Without African voices at the highest level of the Organization, no solutions would be sustainable, he stated.  Africa’s position was about righting historic wrongs, but more than anything, it was about Africa’s contribution to making the United Nations more effective and democratic.  Diluting any elements of that position was akin to continuing an unfair status quo.  As Coordinator of the Committee of Ten on the Reform of the United Nations, he affirmed that group’s support for the Ezulwini Consensus and Sirte Declaration, adding that he frowned at attempts to “take down our common position through divide and rule policies reminiscent of the colonial era”.

More broadly, he said, his Government was ready to deploy formed police units, special weapon and tactics units and police guards to the United Nations Standby Arrangement System.  He welcomed the adoption of Security Council resolution 2282 (2016) and Assembly resolution 70/262, both of which supported a comprehensive approach to transitional justice and an accountable security sector.  Sierra Leone was committed to good governance and would build on its post-conflict gains by strengthening its democratic institutions and access to justice. It had taken steps to improve service conditions in its justice sector and had created a legal aid board.  It was working to ensure there was no one was in correctional centres without an indictment.  Those efforts were the bedrock of its goal to become a middle-income country by 2035.

As well, legislation and policy actions had been taken to empower women and young people, he continued, noting that a record number of young people and women had been appointed to ministerial and ambassadorial posts.  The Ebola outbreak had underscored the need for more robust global health architecture.  He urged implementing recommendations by the High-Level Panel Review on the Global Response to Health Crises, adding that Sierra Leone was establishing a post-Ebola recovery programme.   While his country had contributed almost nothing to global warming, it was the third most-vulnerable country to those effects and he sought collaboration in that regard.  Concluding, he stressed that it was urgent for all parties to cooperate in the search for peace in Syria, South Sudan and Libya and speed efforts to resolve the Israel-Palestine conflict.

DALIA GRYBAUSKAITÉ, President of Lithuania, said that fighting terrorism and ending conflict could only be done with the full participation of women.  As well, implementing the Goals would also require special attention to women, who were left behind and ignored.  While both women and men were affected by poverty, lifting women out of poverty was more difficult.  Women faced gender-based discrimination and marginalization, she said, citing a report by the United Nations Entity for Gender Equality and the Empowerment of Women (UN-Women) that a woman earned 24 per cent less than a man and was more challenged in receiving a loan to start a business.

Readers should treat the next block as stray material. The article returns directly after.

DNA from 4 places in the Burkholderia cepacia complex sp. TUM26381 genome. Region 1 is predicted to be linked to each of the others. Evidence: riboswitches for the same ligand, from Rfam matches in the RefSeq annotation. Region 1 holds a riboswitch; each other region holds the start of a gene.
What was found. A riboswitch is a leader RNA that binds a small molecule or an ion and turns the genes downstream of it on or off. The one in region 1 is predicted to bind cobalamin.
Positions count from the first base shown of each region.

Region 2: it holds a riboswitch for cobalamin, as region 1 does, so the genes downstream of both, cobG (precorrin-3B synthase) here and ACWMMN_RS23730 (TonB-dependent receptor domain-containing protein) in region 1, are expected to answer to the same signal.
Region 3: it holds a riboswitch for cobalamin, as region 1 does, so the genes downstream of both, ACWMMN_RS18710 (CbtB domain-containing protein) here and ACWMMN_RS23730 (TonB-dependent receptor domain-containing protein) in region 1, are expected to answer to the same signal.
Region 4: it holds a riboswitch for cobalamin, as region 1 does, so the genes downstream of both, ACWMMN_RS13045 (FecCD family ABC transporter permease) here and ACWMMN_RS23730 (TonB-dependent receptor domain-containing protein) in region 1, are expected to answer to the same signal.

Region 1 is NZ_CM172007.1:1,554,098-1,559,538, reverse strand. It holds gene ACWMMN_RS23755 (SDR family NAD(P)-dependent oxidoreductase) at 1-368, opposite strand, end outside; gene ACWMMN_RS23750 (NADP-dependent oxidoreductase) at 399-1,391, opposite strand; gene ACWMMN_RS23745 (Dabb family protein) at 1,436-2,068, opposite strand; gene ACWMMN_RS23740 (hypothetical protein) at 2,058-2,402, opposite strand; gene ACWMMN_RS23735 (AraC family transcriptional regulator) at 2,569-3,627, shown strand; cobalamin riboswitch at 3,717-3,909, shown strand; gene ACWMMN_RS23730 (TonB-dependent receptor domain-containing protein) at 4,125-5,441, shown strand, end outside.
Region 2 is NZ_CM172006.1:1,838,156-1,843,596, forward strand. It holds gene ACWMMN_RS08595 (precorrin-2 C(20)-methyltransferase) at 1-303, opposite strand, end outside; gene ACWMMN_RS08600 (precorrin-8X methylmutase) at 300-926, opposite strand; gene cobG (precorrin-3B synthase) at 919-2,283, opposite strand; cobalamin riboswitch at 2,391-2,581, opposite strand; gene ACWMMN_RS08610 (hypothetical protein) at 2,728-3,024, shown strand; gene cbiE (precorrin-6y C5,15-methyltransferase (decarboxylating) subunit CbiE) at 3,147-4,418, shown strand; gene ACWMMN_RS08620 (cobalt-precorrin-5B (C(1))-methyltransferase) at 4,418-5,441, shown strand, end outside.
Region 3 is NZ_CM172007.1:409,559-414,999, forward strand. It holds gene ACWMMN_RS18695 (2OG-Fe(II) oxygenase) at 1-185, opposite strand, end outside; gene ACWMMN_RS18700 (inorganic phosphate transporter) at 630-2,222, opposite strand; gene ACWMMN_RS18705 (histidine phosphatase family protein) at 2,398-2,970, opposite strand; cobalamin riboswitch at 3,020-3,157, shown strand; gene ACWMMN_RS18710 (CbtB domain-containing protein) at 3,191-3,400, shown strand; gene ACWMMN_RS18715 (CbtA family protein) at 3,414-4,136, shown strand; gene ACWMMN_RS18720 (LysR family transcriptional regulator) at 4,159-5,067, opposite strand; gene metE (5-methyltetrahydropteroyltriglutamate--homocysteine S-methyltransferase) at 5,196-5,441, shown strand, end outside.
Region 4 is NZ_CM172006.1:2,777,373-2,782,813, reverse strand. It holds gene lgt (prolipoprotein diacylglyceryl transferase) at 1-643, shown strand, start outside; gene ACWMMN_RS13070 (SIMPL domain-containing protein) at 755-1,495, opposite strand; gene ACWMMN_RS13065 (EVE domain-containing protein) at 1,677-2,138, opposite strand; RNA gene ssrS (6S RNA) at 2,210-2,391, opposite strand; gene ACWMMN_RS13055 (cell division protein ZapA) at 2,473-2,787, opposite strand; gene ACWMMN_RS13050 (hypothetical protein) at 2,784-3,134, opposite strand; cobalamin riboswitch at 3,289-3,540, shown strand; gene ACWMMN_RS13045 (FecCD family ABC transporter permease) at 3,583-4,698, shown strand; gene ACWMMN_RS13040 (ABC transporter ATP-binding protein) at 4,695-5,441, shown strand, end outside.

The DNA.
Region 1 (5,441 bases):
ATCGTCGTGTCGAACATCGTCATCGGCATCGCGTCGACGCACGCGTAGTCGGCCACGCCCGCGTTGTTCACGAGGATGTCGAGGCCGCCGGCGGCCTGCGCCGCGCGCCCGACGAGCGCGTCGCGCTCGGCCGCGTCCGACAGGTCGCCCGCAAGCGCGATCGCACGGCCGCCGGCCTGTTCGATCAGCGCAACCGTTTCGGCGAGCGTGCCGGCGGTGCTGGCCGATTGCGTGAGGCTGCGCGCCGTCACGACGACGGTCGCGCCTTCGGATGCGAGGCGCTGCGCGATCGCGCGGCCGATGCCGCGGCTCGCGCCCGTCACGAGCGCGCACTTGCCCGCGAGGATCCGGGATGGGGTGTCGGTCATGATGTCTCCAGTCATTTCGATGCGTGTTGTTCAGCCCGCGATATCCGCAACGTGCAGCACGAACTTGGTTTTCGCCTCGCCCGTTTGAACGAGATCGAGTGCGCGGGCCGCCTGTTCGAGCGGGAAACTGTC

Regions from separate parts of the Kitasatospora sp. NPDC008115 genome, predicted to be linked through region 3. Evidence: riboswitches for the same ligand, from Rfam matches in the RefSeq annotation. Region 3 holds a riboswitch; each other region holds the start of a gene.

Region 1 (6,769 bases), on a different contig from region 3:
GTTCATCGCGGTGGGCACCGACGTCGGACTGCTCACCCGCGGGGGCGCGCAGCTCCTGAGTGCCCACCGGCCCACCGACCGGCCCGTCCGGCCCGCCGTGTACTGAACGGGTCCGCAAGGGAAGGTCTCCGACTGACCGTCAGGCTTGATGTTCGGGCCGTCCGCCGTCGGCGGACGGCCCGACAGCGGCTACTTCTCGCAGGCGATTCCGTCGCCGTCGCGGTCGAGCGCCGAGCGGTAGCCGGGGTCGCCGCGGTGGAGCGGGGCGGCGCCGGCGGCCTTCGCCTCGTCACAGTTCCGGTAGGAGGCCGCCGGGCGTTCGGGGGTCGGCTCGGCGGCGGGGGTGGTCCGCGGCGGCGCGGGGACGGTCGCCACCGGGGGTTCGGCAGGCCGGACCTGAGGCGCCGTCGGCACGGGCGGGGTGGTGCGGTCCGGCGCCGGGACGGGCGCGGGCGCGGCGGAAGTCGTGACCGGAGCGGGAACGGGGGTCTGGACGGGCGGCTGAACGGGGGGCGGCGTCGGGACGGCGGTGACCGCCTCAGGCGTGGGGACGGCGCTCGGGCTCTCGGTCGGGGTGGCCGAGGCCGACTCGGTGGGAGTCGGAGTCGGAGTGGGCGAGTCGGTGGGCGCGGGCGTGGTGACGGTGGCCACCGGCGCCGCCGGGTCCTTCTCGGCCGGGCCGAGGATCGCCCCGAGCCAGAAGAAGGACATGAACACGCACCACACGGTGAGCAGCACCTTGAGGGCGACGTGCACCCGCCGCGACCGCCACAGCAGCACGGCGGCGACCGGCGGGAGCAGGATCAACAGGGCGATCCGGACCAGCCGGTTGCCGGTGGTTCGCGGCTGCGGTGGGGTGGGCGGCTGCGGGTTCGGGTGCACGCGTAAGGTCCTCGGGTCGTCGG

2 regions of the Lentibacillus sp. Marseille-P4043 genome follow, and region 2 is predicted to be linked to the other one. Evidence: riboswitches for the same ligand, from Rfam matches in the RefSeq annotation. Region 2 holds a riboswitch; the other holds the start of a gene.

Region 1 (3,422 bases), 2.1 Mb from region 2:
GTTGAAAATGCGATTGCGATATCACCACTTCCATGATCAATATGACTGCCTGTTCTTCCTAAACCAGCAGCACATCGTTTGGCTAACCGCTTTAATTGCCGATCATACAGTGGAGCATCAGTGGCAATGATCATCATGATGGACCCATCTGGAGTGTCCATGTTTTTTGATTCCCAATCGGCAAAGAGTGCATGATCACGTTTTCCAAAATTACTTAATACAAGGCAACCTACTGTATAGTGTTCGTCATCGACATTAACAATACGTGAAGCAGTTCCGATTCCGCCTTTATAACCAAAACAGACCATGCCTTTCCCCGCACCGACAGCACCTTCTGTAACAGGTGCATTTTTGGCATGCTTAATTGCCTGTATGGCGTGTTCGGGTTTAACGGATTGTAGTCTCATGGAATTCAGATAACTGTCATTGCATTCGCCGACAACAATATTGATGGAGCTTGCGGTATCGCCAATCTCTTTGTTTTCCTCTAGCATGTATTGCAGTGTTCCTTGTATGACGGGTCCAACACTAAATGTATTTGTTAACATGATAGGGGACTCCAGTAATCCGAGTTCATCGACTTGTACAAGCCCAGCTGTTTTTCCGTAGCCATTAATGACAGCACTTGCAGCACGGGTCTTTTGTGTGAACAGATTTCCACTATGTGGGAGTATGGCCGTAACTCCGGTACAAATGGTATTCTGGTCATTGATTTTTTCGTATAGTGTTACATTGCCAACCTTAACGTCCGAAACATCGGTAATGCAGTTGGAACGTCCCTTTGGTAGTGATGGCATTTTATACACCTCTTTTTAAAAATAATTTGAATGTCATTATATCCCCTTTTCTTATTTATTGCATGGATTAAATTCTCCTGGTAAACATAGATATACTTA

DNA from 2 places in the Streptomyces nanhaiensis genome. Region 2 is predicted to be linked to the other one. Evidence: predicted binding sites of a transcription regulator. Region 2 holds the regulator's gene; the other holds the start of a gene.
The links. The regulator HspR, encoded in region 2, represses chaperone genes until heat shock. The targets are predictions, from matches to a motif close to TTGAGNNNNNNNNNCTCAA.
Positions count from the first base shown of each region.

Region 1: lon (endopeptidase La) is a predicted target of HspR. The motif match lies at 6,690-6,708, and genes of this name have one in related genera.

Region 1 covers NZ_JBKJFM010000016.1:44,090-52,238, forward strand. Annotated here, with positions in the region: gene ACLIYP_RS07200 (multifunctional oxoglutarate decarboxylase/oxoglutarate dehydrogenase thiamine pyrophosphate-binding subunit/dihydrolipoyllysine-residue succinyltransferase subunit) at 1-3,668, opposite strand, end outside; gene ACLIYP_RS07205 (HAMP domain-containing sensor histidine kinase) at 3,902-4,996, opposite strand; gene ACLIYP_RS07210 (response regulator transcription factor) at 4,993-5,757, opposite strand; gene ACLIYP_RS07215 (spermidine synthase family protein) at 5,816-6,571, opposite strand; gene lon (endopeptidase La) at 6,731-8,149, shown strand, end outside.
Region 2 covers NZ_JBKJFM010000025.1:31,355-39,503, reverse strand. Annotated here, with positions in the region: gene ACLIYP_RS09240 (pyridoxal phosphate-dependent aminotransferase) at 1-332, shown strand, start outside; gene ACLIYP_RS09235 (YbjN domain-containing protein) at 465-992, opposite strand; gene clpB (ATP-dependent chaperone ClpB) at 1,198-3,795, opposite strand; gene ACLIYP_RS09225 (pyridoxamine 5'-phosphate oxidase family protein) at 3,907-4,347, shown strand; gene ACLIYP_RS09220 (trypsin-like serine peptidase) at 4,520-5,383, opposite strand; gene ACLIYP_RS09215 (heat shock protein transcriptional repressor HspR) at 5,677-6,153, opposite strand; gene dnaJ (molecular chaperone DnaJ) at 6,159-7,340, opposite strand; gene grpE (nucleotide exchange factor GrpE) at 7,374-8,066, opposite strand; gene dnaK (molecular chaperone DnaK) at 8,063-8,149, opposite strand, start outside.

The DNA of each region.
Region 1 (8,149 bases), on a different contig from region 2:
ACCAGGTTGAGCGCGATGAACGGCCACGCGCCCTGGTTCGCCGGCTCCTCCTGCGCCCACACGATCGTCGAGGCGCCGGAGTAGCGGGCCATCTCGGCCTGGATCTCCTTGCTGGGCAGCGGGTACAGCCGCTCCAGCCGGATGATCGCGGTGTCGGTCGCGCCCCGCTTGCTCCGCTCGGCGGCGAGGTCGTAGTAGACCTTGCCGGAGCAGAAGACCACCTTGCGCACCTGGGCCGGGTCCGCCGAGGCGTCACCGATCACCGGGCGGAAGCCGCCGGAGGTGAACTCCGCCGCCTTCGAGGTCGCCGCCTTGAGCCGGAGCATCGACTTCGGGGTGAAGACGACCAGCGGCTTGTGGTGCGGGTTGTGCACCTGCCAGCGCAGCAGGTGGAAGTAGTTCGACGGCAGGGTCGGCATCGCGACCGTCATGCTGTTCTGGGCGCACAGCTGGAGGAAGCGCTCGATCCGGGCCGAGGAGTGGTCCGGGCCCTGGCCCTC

“The trend of poverty feminization has to change,” she stressed.  “By not allowing women to prosper, we condemn entire families to poverty.”  Moreover, while nearly half of the world’s agricultural work was done by women, if food was scarce, women were the first to suffer.  When public order broke down, a woman’s trip to bring water to her family could cost her life.  Expanding land ownership for women and providing credit would raise women’s incomes and make more food available for all.

In addition, for so many girls and women, the road to inclusive learning was an impossible dream, she said, noting that of the world’s 750 million illiterate adults, two thirds were women.  Girls were sold into early marriages and women into slavery.  Extremists burned down schools and killed teachers.  “That needs to change,” she said.  Educated women were a tremendous resource for the common good.  Girls must have access to education and be free to choose a profession.

While the challenges were immense, Governments could be part of the change by encouraging women to demand their rightful place in national parliaments, negotiation tables, science labs and company boards, she said.  They must ensure that nothing obstructed girls’ access to free quality education.  Abusive social practices must be combated, with laws that gave women and girls the power they deserved, and an investment in poverty reduction must be made.  “We cannot afford to fail in this challenge,” she stressed.  “To achieve this, we need everyone on board.”